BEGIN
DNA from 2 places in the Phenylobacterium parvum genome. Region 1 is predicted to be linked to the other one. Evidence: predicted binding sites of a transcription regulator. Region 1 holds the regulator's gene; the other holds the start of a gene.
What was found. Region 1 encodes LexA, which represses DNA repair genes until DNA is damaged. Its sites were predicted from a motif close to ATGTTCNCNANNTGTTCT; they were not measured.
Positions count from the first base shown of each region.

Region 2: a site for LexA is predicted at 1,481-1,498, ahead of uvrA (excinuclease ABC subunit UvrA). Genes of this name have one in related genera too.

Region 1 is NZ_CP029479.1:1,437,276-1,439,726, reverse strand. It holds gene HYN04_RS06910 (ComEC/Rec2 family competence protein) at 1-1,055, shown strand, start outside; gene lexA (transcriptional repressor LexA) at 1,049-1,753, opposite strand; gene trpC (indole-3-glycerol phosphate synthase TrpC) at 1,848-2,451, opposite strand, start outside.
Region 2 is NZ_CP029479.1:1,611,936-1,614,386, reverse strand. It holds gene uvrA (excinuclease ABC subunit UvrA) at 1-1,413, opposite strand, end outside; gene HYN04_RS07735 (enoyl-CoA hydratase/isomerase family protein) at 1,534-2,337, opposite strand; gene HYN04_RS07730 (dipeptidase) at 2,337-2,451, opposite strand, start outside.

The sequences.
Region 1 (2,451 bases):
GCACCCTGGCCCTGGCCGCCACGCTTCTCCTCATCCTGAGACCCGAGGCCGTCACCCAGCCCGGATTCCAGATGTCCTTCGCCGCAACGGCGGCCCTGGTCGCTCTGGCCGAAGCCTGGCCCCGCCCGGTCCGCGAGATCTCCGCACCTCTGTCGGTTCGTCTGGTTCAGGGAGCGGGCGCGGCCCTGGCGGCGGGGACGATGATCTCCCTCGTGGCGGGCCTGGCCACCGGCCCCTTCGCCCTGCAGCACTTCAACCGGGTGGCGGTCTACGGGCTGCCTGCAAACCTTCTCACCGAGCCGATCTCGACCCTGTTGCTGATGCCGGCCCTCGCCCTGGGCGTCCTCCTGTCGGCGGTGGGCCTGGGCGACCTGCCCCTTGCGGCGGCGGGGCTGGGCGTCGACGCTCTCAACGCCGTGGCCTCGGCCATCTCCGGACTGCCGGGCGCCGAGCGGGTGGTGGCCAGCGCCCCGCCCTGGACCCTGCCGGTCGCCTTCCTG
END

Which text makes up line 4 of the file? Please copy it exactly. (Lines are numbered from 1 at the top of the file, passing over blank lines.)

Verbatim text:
Region 2: a site for LexA is predicted at 1,481-1,498, ahead of uvrA (excinuclease ABC subunit UvrA). Genes of this name have one in related genera too.